Updating the archetypal white-explorers-visiting- savage-jungle scenario and using it to express doubts about the success of modern civil society itself, Tobe Hooper’s original The Texas Chainsaw Massacre remains a prescient touchstone for cheap genre filmmakers who, generally, have perhaps half the ideas in their heads that Hooper had during his worst JD hangover. But I’m not sure if its perenniality today is more to the point than the $86 million that Saw II vacuumed up in six weeks this year. I’ll risk a differentiation, in light of the much buzzed Aussie rip-off Wolf Creek: Hooper’s film used psychopathic cruelty as a catalyst for anxiety and deranged social metaphors. Saw II and Wolf Creek are merely cruel. The “thrill” is simply in the sound of human suffering. Screaming.
Which is significantly less interesting to ponder while the bloodied victims fall and the boogeymen chuckle. Wolf Creek is a no-frills TTCM rerun, “based on a true story”: Three party-hearty friends (Cassandra Magrath, Nathan Phillips, and Kestie Morassi) go on an extended backpacking journey through the outback. Half the film passes; sunsets, mountains, twangs of portent on the soundtrack. At the titular crater park, their car battery (and watches) stop working. (A magnetic field? Their flashlight works fine.) Eventually, a crusty old codger in a salvage truck (John Jarratt) stops to help. I’m inspecting my coat pockets—gum! The blubbery bloke tows the kids back to his camp, and the methodical keening and chortling begin.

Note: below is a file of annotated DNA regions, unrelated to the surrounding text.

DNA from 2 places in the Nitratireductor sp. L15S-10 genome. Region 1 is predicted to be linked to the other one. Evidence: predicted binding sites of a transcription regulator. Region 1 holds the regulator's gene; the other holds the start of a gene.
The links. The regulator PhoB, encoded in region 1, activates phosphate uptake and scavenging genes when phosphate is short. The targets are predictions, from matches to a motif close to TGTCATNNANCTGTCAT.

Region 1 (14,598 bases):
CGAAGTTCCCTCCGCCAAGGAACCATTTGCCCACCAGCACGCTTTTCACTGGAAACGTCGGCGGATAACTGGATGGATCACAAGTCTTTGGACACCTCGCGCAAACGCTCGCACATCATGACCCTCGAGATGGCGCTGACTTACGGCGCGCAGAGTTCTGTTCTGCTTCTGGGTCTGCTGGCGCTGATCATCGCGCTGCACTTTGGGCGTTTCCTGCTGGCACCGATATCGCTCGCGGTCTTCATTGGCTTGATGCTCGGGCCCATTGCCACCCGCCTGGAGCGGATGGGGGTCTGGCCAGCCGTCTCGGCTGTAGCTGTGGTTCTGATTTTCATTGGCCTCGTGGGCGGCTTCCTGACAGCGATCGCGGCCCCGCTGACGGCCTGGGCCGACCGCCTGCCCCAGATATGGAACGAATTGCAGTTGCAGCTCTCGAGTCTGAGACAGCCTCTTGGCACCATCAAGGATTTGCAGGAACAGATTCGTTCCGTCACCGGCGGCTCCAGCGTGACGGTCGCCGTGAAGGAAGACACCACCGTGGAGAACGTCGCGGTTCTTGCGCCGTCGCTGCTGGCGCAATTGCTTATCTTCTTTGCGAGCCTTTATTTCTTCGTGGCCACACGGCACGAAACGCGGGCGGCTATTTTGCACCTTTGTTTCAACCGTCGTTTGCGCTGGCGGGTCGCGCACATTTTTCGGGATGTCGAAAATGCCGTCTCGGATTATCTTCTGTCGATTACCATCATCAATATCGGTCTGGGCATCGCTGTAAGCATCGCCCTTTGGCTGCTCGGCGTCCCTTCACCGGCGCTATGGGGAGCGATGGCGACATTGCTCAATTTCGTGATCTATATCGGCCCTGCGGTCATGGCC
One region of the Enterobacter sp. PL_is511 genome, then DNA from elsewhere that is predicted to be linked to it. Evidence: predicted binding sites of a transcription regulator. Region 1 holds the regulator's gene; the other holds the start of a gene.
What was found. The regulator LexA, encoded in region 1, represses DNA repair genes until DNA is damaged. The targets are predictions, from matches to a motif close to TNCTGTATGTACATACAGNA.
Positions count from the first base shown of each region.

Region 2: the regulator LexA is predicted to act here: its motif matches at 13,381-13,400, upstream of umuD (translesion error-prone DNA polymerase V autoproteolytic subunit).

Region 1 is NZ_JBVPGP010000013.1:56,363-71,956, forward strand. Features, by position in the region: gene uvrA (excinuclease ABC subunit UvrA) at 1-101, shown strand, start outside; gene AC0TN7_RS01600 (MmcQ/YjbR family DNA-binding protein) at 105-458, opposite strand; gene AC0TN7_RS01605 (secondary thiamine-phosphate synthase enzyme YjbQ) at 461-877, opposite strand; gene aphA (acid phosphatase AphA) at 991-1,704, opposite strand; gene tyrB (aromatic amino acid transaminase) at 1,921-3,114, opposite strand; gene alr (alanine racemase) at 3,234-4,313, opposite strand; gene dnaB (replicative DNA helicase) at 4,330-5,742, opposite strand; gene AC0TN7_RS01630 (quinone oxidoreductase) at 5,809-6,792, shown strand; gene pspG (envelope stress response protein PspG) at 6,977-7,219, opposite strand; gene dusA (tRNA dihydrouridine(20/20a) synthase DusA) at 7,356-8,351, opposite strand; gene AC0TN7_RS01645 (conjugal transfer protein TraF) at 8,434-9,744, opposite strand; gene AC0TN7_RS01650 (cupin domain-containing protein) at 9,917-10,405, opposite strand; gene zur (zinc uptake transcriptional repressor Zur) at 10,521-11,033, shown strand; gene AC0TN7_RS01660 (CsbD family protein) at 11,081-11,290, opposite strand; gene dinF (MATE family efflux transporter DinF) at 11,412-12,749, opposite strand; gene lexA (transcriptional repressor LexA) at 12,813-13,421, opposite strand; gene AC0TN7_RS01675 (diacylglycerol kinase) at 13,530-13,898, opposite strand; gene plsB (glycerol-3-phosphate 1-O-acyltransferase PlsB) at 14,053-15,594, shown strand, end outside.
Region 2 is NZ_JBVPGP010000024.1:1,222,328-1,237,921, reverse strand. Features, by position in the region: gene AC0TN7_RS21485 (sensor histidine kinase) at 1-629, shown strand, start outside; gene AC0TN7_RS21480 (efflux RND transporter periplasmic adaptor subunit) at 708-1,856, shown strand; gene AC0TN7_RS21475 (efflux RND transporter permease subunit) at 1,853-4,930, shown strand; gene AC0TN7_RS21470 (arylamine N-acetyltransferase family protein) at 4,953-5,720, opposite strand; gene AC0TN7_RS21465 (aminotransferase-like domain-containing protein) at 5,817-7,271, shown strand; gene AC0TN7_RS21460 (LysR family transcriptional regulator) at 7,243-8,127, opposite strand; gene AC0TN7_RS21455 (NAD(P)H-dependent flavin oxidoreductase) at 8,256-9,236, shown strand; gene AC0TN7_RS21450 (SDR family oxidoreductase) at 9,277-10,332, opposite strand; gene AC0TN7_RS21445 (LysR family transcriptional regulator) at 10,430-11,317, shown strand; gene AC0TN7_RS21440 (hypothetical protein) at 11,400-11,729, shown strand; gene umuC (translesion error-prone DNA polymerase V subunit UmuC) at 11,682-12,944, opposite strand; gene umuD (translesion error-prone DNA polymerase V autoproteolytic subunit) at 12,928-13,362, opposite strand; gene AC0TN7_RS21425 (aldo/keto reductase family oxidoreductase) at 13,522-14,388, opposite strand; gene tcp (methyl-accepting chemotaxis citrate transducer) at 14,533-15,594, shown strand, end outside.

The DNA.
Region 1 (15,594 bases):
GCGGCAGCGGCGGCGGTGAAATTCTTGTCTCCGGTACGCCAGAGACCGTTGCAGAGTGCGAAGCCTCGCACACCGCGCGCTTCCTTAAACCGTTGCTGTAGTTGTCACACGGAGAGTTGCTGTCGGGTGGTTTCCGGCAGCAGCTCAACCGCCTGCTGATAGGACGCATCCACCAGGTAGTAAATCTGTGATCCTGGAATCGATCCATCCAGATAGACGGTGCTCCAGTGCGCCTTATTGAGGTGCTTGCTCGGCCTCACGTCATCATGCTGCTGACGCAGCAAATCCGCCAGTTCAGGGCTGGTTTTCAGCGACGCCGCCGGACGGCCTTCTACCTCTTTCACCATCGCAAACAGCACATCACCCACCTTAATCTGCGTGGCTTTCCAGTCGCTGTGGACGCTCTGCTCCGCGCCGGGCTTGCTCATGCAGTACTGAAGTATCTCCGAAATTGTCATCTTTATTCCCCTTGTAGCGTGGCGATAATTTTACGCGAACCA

The ambitions are so paltry that our response should be too: Wolf Creek is unimaginative, light on the grue and heavy on the faux-serious desperation. It’s actually something of a Spanish Inquisition–level trial by overacting—the three leads are low-budget dull, but as the anti–Crocodile Dundee, Jarratt is a leering, jeering, winking, colloquialism-belching horror. It’s a style of acting most often seen on preschoolers’ TV shows—if The Big Comfy Couch were Australian and soaked through with cherry syrup, Jarratt would be at home.
There’re no hidden agendas here—the redneck-filled hinterlands are just that— unless you count the “true story” claptrap, fessed up to in the end titles as “no one knows what happened.” The new generation of teenage exploitationistes may scrounge for something joyous in this shruggable misery—why don’t they just candy-stripe in an ER and get over it?